Für Luise: Ladies and gentlemen, it is borderline-frightening how rapidly the supply of extant music multiplies. This takes place not only in the field of *new* music, as we can easily find via the currently growing catalogs of countless thousands of living composers, but also in the constantly new, previously unknown works of late masters. This is due, at least in part, to the sudden discovery of lost scores, but also, more recently, through the direct mediation from the Hereafter. This new path of communication with the Great Beyond led to the birth of yet another new science, Necromusicology, by which musical works can now be revived from the Spirit of the Departed.
One such example can be found in the following work: It is said, "Für Luise," is for piano, and it is believed that the initials "LvB" written on the score are identical to those of the almost anonymous composer Lorenz or Karl-Lorenz von Baerloewen. -Clarence Barlow
Migrations is written for and dedicated to the Aspen Contemporary Ensemble. The title refers not only to the migration of birds or animals from one region to another, but also to the definition of migration as it appears in chemistry—the nonrandom movement of an atom or radical from one place to another within a molecule. -Alexandra Gardner
Harmonic Fields: Most debates on the meaning of harmony in music will have to acknowledge the great heights reached in the western world during the tonal era. Once we step back a bit, the notions of harmony and togetherness in music gain new meanings, ultimately revealing a much more complex phenomenon. One could see harmony as more than functional tonality, and even more importantly, a lot more than just homophony or a series of chords. In a broad sense, harmony in music has been around for as far back as we can imagine, and in many cultures, has coexisted quite happily with functional tonality.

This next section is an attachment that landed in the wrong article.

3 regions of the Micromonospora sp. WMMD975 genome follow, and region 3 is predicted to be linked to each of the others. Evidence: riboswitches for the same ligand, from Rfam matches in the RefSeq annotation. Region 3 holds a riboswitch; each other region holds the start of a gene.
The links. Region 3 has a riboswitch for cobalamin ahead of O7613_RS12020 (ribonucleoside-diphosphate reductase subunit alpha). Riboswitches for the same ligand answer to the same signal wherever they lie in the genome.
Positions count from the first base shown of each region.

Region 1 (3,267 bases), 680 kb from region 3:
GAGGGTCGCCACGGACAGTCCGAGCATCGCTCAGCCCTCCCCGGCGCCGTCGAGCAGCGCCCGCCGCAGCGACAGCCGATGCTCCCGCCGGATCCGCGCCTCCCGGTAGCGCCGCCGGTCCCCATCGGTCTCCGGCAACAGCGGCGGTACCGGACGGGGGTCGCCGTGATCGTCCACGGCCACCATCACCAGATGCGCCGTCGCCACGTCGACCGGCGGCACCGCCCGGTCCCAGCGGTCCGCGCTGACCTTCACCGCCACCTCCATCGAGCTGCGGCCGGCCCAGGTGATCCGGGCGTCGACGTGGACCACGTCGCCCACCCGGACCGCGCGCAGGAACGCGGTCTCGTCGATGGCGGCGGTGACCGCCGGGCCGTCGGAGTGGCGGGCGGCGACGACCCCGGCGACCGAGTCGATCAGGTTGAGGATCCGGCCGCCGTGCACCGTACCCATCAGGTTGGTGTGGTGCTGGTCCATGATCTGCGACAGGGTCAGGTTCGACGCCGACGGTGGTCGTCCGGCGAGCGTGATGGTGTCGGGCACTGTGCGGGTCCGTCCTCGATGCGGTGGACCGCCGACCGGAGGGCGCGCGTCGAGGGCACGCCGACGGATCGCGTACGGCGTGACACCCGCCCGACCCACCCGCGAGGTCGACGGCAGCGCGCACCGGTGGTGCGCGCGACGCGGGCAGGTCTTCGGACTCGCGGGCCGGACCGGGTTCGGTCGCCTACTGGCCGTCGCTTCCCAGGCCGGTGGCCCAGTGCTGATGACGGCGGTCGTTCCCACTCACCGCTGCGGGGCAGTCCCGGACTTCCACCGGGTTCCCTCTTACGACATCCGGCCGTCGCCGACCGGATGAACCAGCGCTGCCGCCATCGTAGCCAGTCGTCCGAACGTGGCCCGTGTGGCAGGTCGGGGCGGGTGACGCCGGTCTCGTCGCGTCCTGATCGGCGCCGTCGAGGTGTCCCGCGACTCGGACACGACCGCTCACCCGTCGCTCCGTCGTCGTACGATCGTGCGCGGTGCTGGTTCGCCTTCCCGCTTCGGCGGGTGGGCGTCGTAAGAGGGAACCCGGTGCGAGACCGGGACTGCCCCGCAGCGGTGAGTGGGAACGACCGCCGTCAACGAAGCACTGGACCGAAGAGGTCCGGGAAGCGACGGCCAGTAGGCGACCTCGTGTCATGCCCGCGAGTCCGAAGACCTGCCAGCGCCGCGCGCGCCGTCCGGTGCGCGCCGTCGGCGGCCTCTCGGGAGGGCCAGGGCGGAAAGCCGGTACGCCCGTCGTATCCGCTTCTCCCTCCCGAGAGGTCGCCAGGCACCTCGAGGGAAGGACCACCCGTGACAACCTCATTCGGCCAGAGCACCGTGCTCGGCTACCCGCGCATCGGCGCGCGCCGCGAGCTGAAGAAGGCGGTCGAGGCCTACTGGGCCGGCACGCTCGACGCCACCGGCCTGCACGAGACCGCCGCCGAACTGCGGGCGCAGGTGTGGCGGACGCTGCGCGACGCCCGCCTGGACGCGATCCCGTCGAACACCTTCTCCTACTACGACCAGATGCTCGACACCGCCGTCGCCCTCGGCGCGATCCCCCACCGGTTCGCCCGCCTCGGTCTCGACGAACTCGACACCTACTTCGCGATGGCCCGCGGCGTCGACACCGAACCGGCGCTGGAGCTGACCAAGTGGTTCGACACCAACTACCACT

The discussion on how to achieve a state of harmony through sounds should always begin with the general understanding that musical practice is first and foremost a communal affair. Composers, performers, and conductors explore and enjoy the art of music by seeking a sense of common purpose. In a general sense, they seek harmony – even if only temporarily – as they try to extend this sense of togetherness to their audiences as well.
Harmonic Fields reexamines the meaning of a few perennial concepts, such as concord and consonance. At the foundation of this work there are four types of situations: areas built using modes derived from the first 15 partials of a low “C” fundamental (adjusted to C, D, E, F#, G, A♭, B♭, B), sections focused on the remaining four pitches (D♭, E♭, F, A), textural segments freely written in a heavily chromatic idiom, and brief serial episodes. For much of the piece, all attempts to mimic the “C” partials in their natural order are interrupted by moments of pitch uncertainty. Towards the end however, harmonic coherence is attained when the proper configuration of the “C” overtone series slowly appears in its natural order, thus providing a sense of focus and clarity. The main goal was to work with very simple archetypal concepts like consonance vs. dissonance or pulse vs. non-pulse in order to create moments of departure and return from a state of harmonic unity. -Liviu Marinescu